Long loops and samples. Write your own damn production music.

A soul loop library from Sony. As Sony says, the loops rely heavily on the compositional talent of John Hobart at Scorpio Music Productions in Los Angeles, an actual composer. But please, feel free to use this almost 1GB loop library to make something unoriginal.
A soul loop library from Sony. As Sony says, the loops rely heavily on the compositional talent of John Hobart at Scorpio Music Productions in Los Angeles, an actual composer. But please, feel free to use this almost 1GB loop library to make something unoriginal.

A disturbing trend has been taking place in the production music business. Composers are getting lazier… and lazier… and lazier… So lazy, I don’t know if you can even call them composers anymore.

Sound design and sample libraries have been churning out so many loops and “construction kits” and the length of these samples keeps getting longer and longer. Some of these samples are minutes long. Minutes. And, as good as these kits sound, they’re sucking the creativity out of composition and music production.

How?

Composers (heck, let’s call them Mashers from now on, because they didn’t compose a note) are taking these long loops, adding another loop, and calling it a song, giving it some emo name, and then posting all over the internet as production music. You see thousands upon thousands of DJ’s and electronic music “mashers” calling themselves artists, with their adoring fans marveling at their creations like gold. At the same time, they couldn’t do it again if they tried. Need a live group to play it? Impossible, because they don’t have the faintest idea of the orchestration or sounds actually used in their construction kit.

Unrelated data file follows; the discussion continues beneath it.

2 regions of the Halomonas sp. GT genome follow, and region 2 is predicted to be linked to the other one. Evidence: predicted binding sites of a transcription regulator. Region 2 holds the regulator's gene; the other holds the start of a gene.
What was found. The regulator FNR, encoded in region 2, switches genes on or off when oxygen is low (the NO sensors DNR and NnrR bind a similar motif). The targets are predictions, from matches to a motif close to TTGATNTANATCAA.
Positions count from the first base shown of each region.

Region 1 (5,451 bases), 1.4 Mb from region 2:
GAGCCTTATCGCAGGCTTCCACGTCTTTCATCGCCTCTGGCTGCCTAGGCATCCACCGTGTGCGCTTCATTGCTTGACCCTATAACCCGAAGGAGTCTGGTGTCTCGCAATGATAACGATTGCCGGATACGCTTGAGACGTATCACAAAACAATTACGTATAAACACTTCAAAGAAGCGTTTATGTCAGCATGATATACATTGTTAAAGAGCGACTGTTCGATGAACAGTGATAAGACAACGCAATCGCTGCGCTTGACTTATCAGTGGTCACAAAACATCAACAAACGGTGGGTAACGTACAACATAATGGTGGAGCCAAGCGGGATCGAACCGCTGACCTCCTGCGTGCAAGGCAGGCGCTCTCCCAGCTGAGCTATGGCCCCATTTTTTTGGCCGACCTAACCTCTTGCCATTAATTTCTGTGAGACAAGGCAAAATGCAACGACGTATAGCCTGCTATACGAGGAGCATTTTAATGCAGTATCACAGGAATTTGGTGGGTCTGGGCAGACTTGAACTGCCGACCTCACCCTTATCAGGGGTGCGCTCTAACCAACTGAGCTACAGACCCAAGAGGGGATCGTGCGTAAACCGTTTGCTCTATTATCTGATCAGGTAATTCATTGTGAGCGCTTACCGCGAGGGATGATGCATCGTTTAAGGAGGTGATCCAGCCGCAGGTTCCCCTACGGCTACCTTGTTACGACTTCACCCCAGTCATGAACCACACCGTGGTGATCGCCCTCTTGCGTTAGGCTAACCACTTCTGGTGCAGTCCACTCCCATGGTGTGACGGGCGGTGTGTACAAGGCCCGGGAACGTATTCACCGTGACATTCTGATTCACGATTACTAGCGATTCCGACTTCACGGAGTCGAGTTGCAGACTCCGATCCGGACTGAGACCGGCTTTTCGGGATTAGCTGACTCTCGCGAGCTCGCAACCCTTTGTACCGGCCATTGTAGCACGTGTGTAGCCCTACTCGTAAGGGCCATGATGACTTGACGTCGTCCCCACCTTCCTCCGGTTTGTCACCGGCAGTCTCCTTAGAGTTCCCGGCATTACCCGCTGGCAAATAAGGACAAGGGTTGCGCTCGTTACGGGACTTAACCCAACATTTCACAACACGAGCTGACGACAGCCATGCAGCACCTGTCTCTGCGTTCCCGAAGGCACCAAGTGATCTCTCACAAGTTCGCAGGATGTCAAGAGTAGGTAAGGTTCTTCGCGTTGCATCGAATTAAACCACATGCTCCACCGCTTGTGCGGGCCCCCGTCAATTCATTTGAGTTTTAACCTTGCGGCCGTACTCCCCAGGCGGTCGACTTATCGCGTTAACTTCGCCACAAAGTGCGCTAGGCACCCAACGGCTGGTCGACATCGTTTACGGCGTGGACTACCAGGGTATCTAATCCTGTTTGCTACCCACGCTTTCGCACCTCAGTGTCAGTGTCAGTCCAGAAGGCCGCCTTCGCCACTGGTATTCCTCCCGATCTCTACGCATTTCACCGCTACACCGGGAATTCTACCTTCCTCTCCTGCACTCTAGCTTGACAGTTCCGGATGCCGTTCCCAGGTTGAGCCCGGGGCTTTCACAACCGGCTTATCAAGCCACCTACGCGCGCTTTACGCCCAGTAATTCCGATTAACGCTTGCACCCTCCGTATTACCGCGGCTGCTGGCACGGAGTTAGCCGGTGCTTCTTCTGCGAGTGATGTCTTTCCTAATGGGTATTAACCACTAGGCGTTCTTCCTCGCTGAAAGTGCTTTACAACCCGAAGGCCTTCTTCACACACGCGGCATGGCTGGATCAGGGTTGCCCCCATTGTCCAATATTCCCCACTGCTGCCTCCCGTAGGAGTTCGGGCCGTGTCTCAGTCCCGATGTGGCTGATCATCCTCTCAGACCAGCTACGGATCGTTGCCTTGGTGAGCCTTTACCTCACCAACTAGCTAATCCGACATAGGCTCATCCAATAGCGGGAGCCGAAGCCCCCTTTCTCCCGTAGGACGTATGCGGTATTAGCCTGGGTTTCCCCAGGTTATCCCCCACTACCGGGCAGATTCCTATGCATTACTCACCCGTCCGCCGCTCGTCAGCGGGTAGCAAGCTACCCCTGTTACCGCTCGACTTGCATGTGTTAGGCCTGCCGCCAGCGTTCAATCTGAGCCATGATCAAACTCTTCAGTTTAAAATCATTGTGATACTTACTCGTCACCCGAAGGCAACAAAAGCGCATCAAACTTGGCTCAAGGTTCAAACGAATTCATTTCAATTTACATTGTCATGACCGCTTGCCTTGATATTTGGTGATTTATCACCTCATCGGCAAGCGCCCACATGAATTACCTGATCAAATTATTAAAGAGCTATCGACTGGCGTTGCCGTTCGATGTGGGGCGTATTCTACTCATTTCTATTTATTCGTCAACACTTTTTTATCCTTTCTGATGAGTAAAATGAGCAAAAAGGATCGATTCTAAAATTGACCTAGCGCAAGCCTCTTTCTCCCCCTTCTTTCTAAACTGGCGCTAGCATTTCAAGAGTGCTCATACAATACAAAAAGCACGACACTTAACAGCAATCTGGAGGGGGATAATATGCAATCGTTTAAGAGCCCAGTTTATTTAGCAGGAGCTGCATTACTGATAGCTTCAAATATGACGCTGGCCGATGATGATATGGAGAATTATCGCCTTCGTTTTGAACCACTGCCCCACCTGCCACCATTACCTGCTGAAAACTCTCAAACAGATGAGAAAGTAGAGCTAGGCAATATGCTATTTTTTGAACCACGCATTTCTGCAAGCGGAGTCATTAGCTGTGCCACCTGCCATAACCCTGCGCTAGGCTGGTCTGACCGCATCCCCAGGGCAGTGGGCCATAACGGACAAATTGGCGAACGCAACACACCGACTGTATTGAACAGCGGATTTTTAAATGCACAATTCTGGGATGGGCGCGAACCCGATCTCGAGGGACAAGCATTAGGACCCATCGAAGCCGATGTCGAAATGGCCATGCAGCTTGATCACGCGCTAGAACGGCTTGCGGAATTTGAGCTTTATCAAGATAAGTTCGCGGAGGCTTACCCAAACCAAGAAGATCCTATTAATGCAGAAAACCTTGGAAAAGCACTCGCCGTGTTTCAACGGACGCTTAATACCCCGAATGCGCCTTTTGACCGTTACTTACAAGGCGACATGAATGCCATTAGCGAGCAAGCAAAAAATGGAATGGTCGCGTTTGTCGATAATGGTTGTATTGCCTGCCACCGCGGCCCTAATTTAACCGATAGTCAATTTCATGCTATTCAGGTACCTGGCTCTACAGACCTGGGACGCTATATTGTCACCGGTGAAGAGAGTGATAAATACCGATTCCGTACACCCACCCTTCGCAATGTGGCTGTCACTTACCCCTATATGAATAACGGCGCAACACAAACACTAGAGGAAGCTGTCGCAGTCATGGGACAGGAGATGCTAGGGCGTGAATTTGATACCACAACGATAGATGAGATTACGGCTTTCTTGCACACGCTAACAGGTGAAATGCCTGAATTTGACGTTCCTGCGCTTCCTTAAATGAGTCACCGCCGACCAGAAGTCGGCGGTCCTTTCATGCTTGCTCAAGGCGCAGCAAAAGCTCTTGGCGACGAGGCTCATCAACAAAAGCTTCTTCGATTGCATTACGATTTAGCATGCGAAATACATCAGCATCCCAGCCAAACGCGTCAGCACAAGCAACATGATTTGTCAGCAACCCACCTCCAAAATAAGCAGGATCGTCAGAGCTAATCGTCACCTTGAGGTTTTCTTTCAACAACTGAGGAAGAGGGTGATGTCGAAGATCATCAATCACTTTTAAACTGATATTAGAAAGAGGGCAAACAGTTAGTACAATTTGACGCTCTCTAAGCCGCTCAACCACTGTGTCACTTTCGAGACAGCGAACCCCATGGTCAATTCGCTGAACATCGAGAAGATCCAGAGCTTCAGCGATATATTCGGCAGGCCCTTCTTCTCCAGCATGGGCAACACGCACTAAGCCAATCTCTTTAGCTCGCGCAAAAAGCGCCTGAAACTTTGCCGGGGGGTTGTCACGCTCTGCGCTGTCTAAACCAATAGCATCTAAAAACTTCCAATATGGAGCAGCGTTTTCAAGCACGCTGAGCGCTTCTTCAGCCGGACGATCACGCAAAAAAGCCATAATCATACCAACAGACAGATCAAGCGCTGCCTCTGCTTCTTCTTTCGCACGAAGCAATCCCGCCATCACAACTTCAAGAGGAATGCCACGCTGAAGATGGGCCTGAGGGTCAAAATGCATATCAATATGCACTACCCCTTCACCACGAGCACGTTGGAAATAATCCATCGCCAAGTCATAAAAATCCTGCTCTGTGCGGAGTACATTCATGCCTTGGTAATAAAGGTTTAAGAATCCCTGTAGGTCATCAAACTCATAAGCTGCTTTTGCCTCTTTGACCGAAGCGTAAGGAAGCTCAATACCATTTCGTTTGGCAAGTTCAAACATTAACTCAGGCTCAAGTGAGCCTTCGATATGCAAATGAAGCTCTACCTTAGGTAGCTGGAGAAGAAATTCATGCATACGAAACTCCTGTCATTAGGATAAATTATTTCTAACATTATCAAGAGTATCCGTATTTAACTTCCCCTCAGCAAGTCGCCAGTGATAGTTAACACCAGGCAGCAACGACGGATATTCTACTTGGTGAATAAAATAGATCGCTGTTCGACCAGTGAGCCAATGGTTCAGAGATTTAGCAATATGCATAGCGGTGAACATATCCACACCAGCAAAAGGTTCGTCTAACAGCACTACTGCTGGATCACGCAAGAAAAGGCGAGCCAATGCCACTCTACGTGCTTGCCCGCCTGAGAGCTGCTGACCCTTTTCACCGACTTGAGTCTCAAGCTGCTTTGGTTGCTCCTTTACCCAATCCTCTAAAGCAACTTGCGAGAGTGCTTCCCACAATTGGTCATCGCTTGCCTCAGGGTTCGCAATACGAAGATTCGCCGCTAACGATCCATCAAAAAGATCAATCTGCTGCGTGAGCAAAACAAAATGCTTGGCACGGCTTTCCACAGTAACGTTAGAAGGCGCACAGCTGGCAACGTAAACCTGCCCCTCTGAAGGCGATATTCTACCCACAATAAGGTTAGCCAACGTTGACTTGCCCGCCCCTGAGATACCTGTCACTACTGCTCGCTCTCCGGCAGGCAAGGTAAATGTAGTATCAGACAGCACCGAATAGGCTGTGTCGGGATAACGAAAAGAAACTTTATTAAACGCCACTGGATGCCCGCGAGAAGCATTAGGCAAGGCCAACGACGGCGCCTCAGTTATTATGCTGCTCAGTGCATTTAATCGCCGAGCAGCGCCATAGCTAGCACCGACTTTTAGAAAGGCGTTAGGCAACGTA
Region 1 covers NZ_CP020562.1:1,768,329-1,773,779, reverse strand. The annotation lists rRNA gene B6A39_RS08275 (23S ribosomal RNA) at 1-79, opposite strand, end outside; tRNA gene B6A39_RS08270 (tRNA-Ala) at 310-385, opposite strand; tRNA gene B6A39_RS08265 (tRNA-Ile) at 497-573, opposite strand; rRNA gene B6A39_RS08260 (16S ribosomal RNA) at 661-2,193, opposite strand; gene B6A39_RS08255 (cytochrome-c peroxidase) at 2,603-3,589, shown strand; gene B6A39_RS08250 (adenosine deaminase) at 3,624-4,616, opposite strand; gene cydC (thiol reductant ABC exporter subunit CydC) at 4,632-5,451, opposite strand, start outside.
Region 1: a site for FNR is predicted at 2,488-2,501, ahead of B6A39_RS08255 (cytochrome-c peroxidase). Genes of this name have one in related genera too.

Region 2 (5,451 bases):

It would be like giving me a fully constructed toilet to flush, and then calling me a master plumber because I flushed the hell out of that toilet, when in fact, I know nothing about the inner workings of that toilet. If I tried to build a toilet, you’d probably have to pee elsewhere.

So is this type of mashposition creative? It’s about as creative as throwing paint at a wall and calling it art.

Real production music composers have mastery of their sonic arsenal, and the musical craft. They know how to combine sounds and textures in ways that aren’t prepackaged. They take a flute sound and some string sounds and create concertos. They use loops and samples as textures or beds for departure into other sonic territory. They invent new melodies and build new harmonic progressions. Mashers, in contrast, use existing melodies and existing harmonies and put them one right after the other. There’s no skill in that. It’s more of a paint by numbers skill, really, which is why most of these “composers” turn out to be useless when you need something in another style, or heaven forbid, custom composed.

Call a mashup “creator” what you will. Their songs might be fun to dance to, but they’re not new, and they’re not original.

End of rant.